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The Recession that Wasn’t (Or Isn’t Yet)

July 29, 2022 – On Thursday, the United States Department of Commerce released one of the most of the most anticipated government reports: GDP results for the second quarter. Discussion around Q2 GDP has been intense since the first quarter GDP was reported as shrinking 1.2% from Q1 2021. With one negative quarter of GPD, the economy seemed halfway to the point of recession, which has been commonly understood to be two consecutive quarters of declining GDP. Well, as the data were released on Thursday morning, it became clear that the US economy did shrink in Q2, calculated to be a decline of 0.9%; but no declaration of recession emerged.

On Thursday’s show, Prof. Jason Miller of Michigan State University clarified the issue, noting that the official business cycle declarations are made by the National Bureau of Economic Research, a non-partisan, non-profit think tank that has been contracted by the Department of Commerce since the 1960s to officially name the beginning and end dates of recessions. Their longstanding definition of recession is “a significant decline in economic activity that is spread across the economy and that lasts more than a few months”. Ordinarily, as a single economic quarter is 3 months long, two consecutive quarters of GDP decline is a long enough period to determine whether or not it is in fact a recession. The Bureau has kept such an ambiguous definition because they are subjectively assessing how three criteria of recession are measured: depth (of the decline or slowdown), diffusion (how widely spread are the negative impacts), and duration (how long has the activity been slowing); and they weight that against their own experience. For more detail from the NBER on how the process works, here’s the FAQ

So why isn’t this a recession?  Because while the economy has been slowing for almost 6 months, and higher prices have been very widely diffused throughout the economy, there have been few reports to suggest that the pain is very deep – yet, anyway. In fact, several important measures of economic health are still showing signs of underlying strength, even if the current trend is down.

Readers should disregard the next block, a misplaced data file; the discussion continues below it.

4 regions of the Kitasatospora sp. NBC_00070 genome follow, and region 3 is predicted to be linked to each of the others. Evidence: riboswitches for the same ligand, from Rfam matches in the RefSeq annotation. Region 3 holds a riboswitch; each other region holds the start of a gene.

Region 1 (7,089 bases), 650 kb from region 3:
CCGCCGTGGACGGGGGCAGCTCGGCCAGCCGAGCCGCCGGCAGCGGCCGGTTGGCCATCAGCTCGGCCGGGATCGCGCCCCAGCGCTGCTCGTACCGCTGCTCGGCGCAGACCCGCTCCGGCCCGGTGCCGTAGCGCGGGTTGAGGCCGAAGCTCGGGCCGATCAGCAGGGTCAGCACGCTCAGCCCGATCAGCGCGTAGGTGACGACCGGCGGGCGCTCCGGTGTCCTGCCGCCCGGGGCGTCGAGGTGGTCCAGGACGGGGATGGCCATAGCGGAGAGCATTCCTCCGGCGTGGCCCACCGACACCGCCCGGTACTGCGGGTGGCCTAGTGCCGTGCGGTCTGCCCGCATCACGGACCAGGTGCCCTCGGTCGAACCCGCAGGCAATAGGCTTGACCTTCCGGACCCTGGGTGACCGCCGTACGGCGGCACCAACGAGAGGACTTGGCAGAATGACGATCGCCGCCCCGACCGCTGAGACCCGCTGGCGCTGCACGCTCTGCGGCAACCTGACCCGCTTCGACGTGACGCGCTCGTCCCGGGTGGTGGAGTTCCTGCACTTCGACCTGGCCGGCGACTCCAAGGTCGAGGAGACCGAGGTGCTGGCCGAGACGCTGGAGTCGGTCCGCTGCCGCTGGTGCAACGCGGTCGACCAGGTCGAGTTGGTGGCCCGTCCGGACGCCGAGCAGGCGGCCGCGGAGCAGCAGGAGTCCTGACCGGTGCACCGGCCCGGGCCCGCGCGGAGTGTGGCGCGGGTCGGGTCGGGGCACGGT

Professor Miller highlighted some important data points, such as expenditures for Personal Consumption of Goods; while it was down 1.1% from the first quarter of this year, spending remains nearly 5% higher than Q4 2019, the last one unimpacted by the pandemic. Even though consumers do seem to be reacting to the higher prices in the stores, the overall level of consumer spending remains intensely elevated. And a similar trend is visible in Private Residential Investment, which saw a decline in Q2 as the housing market has cooled, but still remains 11.2% higher than 2019.

And indeed, the unemployment rate continues to hover near record lows, and earlier on Friday, both Exxon and Chevron reported the most profitable quarter for either company ever in their history. All of these conflicting data points were the reason NBER has refrained from calling this a recession as of right now.

The trends are certainly troubling, with headline inflation still at 9.1%, the Federal Reserve actively raising interest rates at the most aggressive pace in decades, and starkly higher food and energy costs around the globe, a recession seems probable; but the underlying data just don’t bear it out. Yet.

  • Mike Pearson

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